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Yorick scarce ever heard the fad vaticination of his destiny read over to him, but with a tear stealing from his eye, and a promiffory look attending it, that he was resolved, for the time to come, to ride his tit with more fobriety.But, alas, too late !-a grand confederacy, with ***** and ***** at the head of it, was formed before the firft predi&tion of it.-Thé whole plan of the attack, just as Eugenius had foreboded, was put in execution all at once with so little mercy on the side of the allies--and so little suspicion in Yorick of what was carrying on against him, that when he thought, good easy man! full surely preferment was o' ripening they had (mote his root, and then he fell, as many a worthy man had fallen before him. - Yorick, however, fought it out with all imaginable gallantry for some time ; till, overpowered by num: bers, and worn out at length by the calamities of the war,--but more fo, by the ungenerous manner in which it was carried on--he threw down the sword; and though he kept up his fpirits in appearance to the laft, he died, nevertheless, as was generally thought, quite broken-hearted. : What inclined Eugenius to the fame opinion, was as follows:

A few hours before Yorick breathed his last, Eu-, genius stept in with an intent to take his last fight and farewel of him. Upon his drawing Yorick's curtain, and asking how he felt himself, Yerick looked up in his face, took hold of his hand, and after thanking


him for the many tokens of his friendship to him, for which, he faid, if it was their fate to meet hereafter,

- he would thank him again and again,-he told him, he was within a few hours of giving his enemies the Bip for ever. I hope not, answered Eugenius, with tears tricking down his cheek, and with the tenderest tone that ever man spoke, “I hope not Yorick, faid he.-Yorick replied with a louk up, and a gentle fqueeze of Eugenius's hand, and that was all, but it cut Eugenius to the heart.--come-come, Yorick, quoth Eugenius, wiping his eyes, and summoning up the man within him, my dear lad, be comforted, let not all thy spirits and fortitude forsake thee at this crisis when thou most wants them ;-who'knows what resources are in store, and what the power of God may yet do for thee ?-Yorick laid his hand upon his heart, and gently fhook his head ;-For my part, cried Eugenius, crying bitterly as he uttered the words--I declare I know not, Yorick, how to part with thee, and would gladly flätter my hopes, added Eugenius, cheering up his voice, that there is still enough left of thee to make a bishop, and that I may live to fee it. I beseech thee, Eugenius, quotlı Yorick, taking off his night.cap as well as he could with his left band,-his right hand being still grasped close in that of Eugenius-I beseech thee to take a view of my head. I see nothing that ails it, replied Eugenius. Then, alas ! my friend, faid Yorick, let me tell you, that 'tis fo bruised and mis-Mapened with the blows whicl***** and *****, and some others

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have so unhandsomely given me in the dark, that I might say with Sanco Panca, that fhould I recover, and “ Mitres thereupon be suffered to rain down “ from heaven as thick as hail, not one of them " would fit it."-Yorick's last breath was hanging upon his trembling lips ready to depart as he uttered this;- yet still it was uttered with something of a Cervantic tone ; and as he spoke it, Eugenius could perceive a stream of lambent fire lighted up for a moment in his eyes ;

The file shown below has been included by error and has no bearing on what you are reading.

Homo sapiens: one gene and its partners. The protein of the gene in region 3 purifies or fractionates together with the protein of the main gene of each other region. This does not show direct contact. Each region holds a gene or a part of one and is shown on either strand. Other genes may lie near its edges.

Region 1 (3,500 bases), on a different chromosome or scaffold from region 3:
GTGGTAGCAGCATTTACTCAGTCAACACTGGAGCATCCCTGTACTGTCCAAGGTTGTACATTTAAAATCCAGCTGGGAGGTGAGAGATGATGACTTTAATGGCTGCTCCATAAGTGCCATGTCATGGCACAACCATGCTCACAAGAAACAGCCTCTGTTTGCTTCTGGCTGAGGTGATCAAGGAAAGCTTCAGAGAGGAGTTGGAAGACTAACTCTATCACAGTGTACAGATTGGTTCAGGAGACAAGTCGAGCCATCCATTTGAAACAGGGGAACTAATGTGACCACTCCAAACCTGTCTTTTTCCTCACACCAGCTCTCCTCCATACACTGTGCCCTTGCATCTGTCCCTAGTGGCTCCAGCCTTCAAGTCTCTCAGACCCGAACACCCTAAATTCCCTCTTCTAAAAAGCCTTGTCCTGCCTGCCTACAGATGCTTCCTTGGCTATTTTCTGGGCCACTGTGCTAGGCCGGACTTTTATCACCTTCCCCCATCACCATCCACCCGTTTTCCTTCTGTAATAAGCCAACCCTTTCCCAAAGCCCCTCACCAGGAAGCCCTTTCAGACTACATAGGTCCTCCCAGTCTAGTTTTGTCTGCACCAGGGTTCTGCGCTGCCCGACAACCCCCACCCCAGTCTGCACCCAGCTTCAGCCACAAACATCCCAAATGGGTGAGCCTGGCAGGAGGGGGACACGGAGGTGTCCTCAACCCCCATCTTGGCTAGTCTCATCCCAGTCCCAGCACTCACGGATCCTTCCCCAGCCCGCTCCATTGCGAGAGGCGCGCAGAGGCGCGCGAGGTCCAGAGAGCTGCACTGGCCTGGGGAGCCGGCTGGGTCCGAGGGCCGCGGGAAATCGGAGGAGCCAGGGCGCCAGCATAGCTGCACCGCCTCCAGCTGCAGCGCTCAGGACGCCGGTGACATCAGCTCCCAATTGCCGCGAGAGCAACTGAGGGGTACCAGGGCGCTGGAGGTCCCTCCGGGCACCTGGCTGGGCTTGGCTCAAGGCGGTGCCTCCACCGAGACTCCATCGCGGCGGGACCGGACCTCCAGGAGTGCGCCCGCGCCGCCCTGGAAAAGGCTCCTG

-faint picture of those flashes of his spirit, which (as Shakspeare said of his ancestor) were wont to set the table in a roar !

Eugenius was convinced from this, that the heart of his friend was broke: he fqueezed his hand, and then walked foftly 'oạt of the room, weeping as he walked. Yorick followed Eugenius with his eyes to the door, he then closed them, and never opened them more.

He lies buried in the corner of his church-yard, in the parish of under a plain marble flab, which his friend Eugenius, by leave of his executors, Laid upon

his grave, with no more than these words of inscription, serving both for his epitaph and elegy,

Alas, poor YORICK!

Ten times a day has Yorick's ghost the consolation to hear the monumental inscription read over with such a variety of plaintive tones, as denote a general

pity and efteem for him ;a footway croffing the church-yard close by the fide of his grave, not a passenger goes by without stopping to cake a look upon ity-and fighing as he walks on,

Alas, poor YORICK!

T. SHANDY, VOL. I. C. 12.



is curious to observe the triumph of flight

incidents over the mind ;--- and what incredible weight they have in forming and governing our opinions, both of men and things—that trifles light as air, shall waft a belief into the soul, and plant it fo immoveable within it, that Euclid's demonstrations, could they be brought to batter it in breach, should not all have power to overthrow it.

T. SHANDY, vol. 11. CHAP. 62.



ANY, many are the ups and downs of life,

fortune must be uncommonly gracious to that mortal who does not experience a great variety of them ;-though perhaps to these may be owing as much of our pleasures-as our pains; there are scenes of delight in the vale as well as in the mountain; and the inequalities of nature may not be less necessary to please the eye-than the varieties of life to improve the heart. At best, we are but a short-fighted race of beings, with just light enough to discern our way. To do that is our duty, and should be our

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